Bringing Bluebirds and Tree Swallows Into Your Hosta Gardens

For those that are struggling to develop thriving tree swallow and bluebird populations in their hosta gardens and yards, I have some thoughts on how to reverse this problem. This is certainly not the final solution, but the answer to why you need to help them to be successful in today’s environment.

Prior to the settling 4-22-16-bluebirds-nesting-239of the colonists, the beavers were making dams, killing off the trees behind the dams, and providing perfect nesting areas for hole-dwelling birds like the tree swallow or bluebird. Protection from predators was given by the water surrounding a tree, which acted as a moat that kept them from reaching the nests. For those of you who have seen the recent expansion of the beavers, you will see this happening in its natural process.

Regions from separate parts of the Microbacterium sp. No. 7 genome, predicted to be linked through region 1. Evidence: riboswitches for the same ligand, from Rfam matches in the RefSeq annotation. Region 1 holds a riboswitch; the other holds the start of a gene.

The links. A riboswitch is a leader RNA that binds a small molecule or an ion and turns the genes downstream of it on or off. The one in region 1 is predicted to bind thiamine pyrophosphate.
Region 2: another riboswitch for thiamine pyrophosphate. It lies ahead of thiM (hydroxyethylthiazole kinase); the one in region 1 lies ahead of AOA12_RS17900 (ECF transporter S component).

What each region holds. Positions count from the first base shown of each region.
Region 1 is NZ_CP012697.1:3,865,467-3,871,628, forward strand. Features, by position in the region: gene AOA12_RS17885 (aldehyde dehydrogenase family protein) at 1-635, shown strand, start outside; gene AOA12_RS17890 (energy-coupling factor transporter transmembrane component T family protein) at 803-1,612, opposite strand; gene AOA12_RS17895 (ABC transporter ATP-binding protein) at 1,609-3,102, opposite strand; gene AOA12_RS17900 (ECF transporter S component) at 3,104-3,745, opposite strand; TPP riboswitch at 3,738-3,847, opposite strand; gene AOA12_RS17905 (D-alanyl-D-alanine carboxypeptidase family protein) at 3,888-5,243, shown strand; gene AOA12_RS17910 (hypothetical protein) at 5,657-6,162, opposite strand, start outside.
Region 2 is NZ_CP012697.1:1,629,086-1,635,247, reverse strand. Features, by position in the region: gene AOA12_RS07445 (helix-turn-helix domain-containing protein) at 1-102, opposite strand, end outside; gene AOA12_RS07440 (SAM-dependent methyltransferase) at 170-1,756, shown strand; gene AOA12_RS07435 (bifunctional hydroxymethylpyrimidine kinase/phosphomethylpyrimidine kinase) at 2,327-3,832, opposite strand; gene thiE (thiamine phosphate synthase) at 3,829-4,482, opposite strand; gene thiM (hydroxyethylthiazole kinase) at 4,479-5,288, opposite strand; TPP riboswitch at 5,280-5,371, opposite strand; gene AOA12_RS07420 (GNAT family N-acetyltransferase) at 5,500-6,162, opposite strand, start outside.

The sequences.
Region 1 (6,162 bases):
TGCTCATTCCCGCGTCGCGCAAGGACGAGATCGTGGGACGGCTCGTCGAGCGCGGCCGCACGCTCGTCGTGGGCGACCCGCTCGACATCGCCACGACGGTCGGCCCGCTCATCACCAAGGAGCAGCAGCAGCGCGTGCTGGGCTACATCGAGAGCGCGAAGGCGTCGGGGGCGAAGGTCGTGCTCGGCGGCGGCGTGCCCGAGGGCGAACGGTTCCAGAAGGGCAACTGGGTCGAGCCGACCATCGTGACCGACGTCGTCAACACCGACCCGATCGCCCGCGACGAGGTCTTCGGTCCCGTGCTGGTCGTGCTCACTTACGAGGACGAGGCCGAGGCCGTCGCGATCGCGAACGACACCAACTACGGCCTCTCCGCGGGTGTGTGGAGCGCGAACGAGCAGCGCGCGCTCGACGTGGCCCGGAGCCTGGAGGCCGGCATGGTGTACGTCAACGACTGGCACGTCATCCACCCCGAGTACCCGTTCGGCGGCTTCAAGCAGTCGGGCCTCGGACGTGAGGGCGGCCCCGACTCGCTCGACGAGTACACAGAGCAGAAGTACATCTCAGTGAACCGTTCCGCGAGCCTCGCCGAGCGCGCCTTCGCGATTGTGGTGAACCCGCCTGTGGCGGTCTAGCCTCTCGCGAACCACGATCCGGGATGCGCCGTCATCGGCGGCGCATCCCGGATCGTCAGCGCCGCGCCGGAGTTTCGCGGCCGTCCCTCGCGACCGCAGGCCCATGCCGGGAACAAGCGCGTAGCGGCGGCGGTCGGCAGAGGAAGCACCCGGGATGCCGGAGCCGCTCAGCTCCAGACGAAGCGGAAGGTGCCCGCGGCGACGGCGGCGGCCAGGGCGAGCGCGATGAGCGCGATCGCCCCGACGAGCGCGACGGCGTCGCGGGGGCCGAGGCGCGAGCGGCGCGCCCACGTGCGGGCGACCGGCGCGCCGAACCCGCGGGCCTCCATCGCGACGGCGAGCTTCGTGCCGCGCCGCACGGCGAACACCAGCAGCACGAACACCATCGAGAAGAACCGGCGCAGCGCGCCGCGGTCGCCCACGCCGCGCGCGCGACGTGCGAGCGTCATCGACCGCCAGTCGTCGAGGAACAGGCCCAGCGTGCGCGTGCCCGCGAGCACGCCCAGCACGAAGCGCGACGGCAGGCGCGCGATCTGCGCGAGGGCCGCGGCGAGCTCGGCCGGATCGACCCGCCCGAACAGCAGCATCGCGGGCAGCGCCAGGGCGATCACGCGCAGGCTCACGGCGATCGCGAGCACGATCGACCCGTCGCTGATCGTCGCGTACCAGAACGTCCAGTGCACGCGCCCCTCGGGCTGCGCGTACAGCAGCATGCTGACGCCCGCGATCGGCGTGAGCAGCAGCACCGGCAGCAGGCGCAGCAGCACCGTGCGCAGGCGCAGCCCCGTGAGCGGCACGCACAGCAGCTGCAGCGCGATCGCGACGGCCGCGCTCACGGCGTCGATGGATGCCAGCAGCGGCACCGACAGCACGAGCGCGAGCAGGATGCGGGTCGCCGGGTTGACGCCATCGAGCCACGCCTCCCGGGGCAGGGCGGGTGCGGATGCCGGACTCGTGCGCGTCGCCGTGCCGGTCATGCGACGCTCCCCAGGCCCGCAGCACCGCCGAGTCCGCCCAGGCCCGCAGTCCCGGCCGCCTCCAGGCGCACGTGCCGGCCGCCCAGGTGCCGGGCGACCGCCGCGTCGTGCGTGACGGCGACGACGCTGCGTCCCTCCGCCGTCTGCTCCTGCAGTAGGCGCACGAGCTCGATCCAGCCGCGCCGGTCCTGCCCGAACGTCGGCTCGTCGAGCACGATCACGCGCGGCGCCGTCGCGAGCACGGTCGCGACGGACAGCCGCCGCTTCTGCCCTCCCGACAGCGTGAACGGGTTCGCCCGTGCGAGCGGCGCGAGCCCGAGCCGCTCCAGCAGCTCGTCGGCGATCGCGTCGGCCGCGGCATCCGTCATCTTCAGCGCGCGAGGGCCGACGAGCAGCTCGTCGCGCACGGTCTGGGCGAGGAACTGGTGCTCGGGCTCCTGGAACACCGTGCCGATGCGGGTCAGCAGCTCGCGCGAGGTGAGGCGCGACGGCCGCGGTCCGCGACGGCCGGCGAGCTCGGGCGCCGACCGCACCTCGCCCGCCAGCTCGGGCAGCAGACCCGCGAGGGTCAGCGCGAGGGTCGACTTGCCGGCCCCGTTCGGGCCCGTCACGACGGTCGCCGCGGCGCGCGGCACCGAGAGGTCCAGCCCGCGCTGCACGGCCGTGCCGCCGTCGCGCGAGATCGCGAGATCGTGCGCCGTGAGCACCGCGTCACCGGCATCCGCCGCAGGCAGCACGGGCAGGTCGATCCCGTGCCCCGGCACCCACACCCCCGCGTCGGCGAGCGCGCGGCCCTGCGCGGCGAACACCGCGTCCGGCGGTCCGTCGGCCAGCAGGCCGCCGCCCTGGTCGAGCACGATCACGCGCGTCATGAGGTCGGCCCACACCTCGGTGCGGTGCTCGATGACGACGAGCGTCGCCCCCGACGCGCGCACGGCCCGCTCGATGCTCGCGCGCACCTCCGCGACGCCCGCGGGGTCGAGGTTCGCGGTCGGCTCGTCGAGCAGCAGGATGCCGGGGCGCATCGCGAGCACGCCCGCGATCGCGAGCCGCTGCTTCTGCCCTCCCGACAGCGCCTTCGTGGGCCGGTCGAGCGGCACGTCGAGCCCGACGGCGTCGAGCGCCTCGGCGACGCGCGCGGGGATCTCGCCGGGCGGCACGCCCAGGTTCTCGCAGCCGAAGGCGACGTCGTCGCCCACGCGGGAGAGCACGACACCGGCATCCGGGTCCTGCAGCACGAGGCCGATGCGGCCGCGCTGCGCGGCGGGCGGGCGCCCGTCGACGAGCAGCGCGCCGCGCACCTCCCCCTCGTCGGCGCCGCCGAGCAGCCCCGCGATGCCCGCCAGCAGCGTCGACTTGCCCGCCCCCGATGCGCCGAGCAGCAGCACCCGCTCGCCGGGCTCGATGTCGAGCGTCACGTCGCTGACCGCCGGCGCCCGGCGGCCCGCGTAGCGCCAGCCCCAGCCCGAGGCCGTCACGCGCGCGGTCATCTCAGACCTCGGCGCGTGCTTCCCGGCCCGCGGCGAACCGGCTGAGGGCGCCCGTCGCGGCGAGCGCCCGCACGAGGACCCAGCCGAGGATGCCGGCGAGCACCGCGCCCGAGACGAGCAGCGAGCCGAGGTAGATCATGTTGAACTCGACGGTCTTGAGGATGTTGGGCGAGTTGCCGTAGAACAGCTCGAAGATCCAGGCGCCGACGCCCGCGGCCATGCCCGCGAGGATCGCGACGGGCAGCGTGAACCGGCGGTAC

So what does this mean for homeowners, who obviously do not have beaver dams on their properties? The protective living situation that these birds existed within must be mimicked in order to prevent the predator from climbing your birdhouse bearing pole or tree. Installing an obstruction of your choice will provide this protection. There are physical obstructions like cones, sticky feet, and a myriad of other barriers and deterrents that can be used.

These options can be further explored by doing some of your own research. Find a method that works for you to prevent mostly nocturnal predators from climbing the pole to eat the eggs or the babies; or, in the case of squirrels, to occupy the nest box for themselves.

Hosta Pest Control: Deer Deterrent Strategy 102

I would like to share a refined strategy on how to protect your hosta garden from deer. This is an accumulated strategy, built from research and experience. Using deer deterrents successfully can be somewhat of a challenge, but I have applied this strategy within my own hosta gardens with great results.